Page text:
Meet the Avengers

Tom Swift and Arthur McCord are building a base of what might be termed "middle-net-worth" clients.

The superheroes that populated the pages of vintage Marvel comics had a few basic problems to tackle; providing sound financial advice was not one. And the financial services industry hasn't generally been a haven for political organizers with a yen for comic book justice.

Don't tell that to the Financial Avengers, also known as Tom Swift and Arthur McCord. These advisors have vowed to protect truth, justice and the American way of investing — even for those without much money and sometimes facing life-threatening diseases. At a time when the broker/dealer mantra is “high net worth,” Swift and McCord are building a base of what might be termed “middle-net-worth” clients. Their San Francisco-based firm, the Financial Avengers, manages about $15 million for 200 clients, with accounts generally ranging in size from $15,000 to about $350,000.

Their clientele is unique. Some are gay and HIV-positive, and others come from different oft-overlooked minority groups. One prerequisite for signing up with the Avengers is a sense of humor. Swift and McCord have run seminars featuring drag queens as entertainment. They create nicknames for all their clients and counter Wall Street's casual Friday trend with “high-fashion” Fridays.

The Avengers aren't naïve. They know they need $200,000 accounts to balance those $20,000 portfolios. And they're not social workers. They reckon their style — no minimum investment, free initial consultations, mandated savings plans for smaller clients and regular updates — will ultimately reap big profits. Admittedly, it's tough. They run a lean operation — it's just the two of them — and Swift says they're continually struggling with their model, wondering whether a more aggressive fee structure will be needed down the road. (Currently, they charge a 1.25 percent management fee, with other charges for transactional business.)

Their secret weapon? Staunch loyalty from appreciative customers, who might otherwise have to settle for the low-maintenance approach of banks or call centers. “Firms larger than me and Financial Avengers — like Merrill Lynch — have tried and failed to make money with smaller account balances,” says Kermit Johns, president of Christopher Street Financial, a New York-based gay and lesbian securities firm that serves as the Avengers' broker/dealer. “On the other hand, since these are disenfranchised people, there's a great deal of loyalty.”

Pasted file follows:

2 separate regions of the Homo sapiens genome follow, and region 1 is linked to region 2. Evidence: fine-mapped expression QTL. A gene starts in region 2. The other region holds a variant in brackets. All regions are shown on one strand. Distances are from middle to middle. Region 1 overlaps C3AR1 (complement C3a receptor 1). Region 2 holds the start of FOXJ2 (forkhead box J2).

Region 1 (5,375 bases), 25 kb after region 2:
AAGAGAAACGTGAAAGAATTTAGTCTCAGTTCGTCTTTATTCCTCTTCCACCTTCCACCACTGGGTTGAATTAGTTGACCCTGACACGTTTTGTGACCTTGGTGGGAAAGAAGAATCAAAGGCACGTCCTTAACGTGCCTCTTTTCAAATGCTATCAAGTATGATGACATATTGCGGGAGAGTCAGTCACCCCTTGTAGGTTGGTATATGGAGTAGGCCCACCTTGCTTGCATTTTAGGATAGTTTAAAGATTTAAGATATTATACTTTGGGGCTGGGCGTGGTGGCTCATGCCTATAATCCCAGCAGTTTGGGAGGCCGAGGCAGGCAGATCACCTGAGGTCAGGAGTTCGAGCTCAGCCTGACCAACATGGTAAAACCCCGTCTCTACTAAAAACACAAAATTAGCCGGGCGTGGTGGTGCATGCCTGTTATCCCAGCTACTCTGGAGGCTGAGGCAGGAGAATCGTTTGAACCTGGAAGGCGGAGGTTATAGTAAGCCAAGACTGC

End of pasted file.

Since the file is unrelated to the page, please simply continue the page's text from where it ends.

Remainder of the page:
Originally, the firm's mission was to help HIV-positive folks — like Swift and McCord — who, because of new drugs, were given an extended lease on life. Then, the Avengers started adding different types of investors with less than $250,000 in investable assets, attempting to fill a vacuum created when the large firms shifted their focus higher in the stratosphere. “It leaves an awful big piece of the pie for the people not competing for big dollars,” says McCord.

That principle may either be the height of ideological nobility or career suicide. But so far, the Avengers, who started up in 2000 just before the beginning of this grinding bear market, seem to like living against the grain.

“One of the constant refrains we get is, ‘I only have $35,000,’ or ‘I only have $5,000,’” says Swift. “At what point did the qualifier ‘only’ enter the lexicon of people who deal with people like us? I think it's because we in our industry make people feel like if you don't have a million or more we're not interested in dealing with you.”

The genesis of the firm dates back to 1996 when Swift, whose career was in nonprofit political organizing, found he was HIV-positive, and as he put it, “emptied my bank account and literally burnt every bridge behind me.” He left Washington for the West Coast to enjoy his last years as he prepared to die.

But later that year, protease inhibitors were developed, prolonging the lives of many HIV-positive people. Instead of two years, Swift was looking at 20 or 30, and before long found himself writing a business plan, deducing that there was probably a large population in San Francisco with a similar profile.

He was right and tapped into this market when he started working at Horton Investment Advisory Group, a small boutique that agreed to pay for his securities licenses. “I didn't count on how successful my mini-marketing idea would be,” Swift, 39, says. “Most of my assumptions were correct. These were people whose assets were in cash, they needed a lot of help, and had no experience in financial planning.”